A caretaker opens and closes the otherwise unstaffed station, which does not provide ticketing or baggage services and is served by two daily trains.

The Vermonter is financed primarily through funds made available by the Vermont Agency of Transportation, the Connecticut Department of Transportation and the Massachusetts Department of Transportation.

Station Type:

Station Building (with waiting room)

Features

  • Yes Short Term Parking Spaces

    Number of spaces available for Amtrak passengers to park for the day only, not overnight. Parking fees may apply.

  • Accessible Payphones
  • Accessible Platform

    Accessible platform is a barrier-free path from the drop-off area outside the station to the station platform.

  • Accessible Restrooms
  • Accessible Ticket Office
  • Accessible Waiting Room
  • Accessible Water Fountain
  • ATM
  • Baggage Storage

    Baggage storage is an area where passengers may store their bags, equivalent to "left luggage" in Europe. A storage fee may apply.

  • Bike Boxes
  • Checked Baggage
  • Dedicated Parking
  • Elevator
  • Enclosed Waiting Area
  • Help With Luggage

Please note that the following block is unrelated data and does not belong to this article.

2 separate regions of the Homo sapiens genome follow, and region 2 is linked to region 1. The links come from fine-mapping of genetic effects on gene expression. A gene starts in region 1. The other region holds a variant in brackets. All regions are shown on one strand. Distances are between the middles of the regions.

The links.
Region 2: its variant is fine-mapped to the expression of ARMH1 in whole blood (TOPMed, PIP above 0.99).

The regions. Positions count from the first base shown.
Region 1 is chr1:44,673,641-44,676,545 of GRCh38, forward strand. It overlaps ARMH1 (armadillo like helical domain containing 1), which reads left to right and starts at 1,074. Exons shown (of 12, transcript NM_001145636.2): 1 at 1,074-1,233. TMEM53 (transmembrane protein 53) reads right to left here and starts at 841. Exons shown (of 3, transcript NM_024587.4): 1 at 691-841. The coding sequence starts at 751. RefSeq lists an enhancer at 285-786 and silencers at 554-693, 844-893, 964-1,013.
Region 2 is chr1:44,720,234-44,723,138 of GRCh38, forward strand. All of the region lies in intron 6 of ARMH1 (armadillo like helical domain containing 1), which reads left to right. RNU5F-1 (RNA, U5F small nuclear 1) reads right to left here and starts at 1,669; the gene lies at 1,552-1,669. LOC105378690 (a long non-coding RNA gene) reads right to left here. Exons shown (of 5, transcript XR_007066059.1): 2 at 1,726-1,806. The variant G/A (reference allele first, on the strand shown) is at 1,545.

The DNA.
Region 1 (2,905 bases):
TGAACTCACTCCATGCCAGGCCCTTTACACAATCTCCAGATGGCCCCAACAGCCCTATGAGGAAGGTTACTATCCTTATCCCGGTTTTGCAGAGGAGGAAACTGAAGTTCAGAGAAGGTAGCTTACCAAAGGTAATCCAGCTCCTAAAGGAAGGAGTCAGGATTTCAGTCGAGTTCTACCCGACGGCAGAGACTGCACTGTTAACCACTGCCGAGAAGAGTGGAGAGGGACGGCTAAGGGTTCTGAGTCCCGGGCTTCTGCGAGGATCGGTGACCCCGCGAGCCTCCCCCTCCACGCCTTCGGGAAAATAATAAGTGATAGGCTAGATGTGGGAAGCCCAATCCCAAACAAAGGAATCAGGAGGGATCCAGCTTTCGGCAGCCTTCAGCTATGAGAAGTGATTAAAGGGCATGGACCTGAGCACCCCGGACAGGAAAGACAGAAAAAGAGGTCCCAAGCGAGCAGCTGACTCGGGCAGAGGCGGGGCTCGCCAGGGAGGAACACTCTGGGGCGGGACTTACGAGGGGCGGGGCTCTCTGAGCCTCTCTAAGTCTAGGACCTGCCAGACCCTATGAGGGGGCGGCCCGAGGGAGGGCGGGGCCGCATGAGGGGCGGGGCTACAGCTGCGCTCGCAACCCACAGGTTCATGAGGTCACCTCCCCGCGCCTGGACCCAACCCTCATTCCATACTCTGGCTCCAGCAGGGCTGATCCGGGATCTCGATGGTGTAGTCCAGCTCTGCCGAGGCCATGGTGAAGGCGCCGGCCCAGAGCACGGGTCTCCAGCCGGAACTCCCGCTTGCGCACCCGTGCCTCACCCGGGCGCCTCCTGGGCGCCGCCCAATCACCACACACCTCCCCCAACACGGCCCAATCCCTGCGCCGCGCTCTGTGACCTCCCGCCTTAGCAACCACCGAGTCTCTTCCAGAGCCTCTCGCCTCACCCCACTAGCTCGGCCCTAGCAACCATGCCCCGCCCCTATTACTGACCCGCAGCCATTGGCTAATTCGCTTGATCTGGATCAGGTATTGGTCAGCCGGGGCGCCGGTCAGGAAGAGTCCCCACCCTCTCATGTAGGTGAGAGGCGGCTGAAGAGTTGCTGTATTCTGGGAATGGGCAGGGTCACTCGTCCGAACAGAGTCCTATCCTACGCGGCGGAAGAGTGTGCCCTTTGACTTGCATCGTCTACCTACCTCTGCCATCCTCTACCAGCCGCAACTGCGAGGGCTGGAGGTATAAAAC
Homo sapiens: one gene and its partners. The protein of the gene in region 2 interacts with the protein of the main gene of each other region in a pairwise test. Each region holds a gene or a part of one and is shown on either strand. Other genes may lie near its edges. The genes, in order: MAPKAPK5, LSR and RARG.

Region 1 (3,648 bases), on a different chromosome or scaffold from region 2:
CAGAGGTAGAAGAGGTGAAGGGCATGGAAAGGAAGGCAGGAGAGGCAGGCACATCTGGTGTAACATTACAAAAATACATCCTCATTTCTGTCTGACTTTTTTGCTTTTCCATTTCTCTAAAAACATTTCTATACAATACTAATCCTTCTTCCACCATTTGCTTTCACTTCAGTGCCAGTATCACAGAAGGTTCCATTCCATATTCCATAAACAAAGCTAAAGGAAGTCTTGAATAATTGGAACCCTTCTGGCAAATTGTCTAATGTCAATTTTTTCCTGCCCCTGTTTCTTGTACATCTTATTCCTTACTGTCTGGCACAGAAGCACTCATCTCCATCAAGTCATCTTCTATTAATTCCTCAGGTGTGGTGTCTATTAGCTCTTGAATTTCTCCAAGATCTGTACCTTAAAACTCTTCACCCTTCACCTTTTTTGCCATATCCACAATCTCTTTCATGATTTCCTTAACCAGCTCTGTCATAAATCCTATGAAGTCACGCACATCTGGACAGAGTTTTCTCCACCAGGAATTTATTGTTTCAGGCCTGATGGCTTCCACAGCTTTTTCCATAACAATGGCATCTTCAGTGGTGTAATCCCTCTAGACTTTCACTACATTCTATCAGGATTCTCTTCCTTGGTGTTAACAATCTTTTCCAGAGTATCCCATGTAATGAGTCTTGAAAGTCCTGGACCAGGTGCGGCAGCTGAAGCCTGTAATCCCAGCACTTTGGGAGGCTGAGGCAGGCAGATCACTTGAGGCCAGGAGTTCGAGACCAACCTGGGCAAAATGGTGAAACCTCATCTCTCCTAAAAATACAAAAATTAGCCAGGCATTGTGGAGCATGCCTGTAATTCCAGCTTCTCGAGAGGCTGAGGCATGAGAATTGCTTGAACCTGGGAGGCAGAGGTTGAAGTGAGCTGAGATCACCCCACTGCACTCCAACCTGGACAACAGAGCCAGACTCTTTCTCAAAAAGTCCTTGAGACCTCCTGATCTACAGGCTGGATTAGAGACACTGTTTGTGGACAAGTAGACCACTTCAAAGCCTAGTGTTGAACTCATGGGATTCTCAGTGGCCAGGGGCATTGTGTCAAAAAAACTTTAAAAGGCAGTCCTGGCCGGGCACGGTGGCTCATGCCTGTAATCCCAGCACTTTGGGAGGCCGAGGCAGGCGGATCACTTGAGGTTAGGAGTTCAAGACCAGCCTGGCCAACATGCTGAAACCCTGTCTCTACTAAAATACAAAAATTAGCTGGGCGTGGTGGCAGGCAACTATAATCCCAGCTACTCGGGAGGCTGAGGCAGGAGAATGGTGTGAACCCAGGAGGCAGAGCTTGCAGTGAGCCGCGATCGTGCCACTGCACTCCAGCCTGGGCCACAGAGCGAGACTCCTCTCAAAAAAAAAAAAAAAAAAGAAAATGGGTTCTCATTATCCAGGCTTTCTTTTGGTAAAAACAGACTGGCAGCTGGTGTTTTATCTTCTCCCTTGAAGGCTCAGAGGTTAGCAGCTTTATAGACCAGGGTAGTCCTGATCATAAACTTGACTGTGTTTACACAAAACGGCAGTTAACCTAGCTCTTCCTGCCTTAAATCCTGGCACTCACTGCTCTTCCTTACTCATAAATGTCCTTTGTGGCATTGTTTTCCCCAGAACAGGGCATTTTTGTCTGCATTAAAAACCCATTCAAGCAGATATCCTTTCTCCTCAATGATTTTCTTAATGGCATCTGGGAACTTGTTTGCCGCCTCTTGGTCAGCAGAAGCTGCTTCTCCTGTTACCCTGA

• High Platform

    A high platform is a platform at the level of the vestibule of the train, with the exception of Superliners.

  • Lockers

    Self-service lockers are available in select stations for passenger baggage storage.

  • Long-term Parking Spaces

    Number of spaces available for Amtrak passengers to park overnight. Parking fees may apply.

  • Lounge
  • Parking Attendant
  • Pay Phones
  • QuikTrakKiosk
  • Restrooms
  • Shipping Boxes
  • Ski Bags
  • Wheelchair Lift

    Wheelchair lift is a platform-mounted lift for loading passengers from low platforms onto trains that do not have onboard ramps.

  • Wheelchairs

    For passengers who cannot walk far or at all, we offer a wheelchair to move the passengers around within the station. At some stations this may be a battery-powered people mover. The wheelchair or other types of movers must not leave the station or be moved onto the train.  

  • WiFi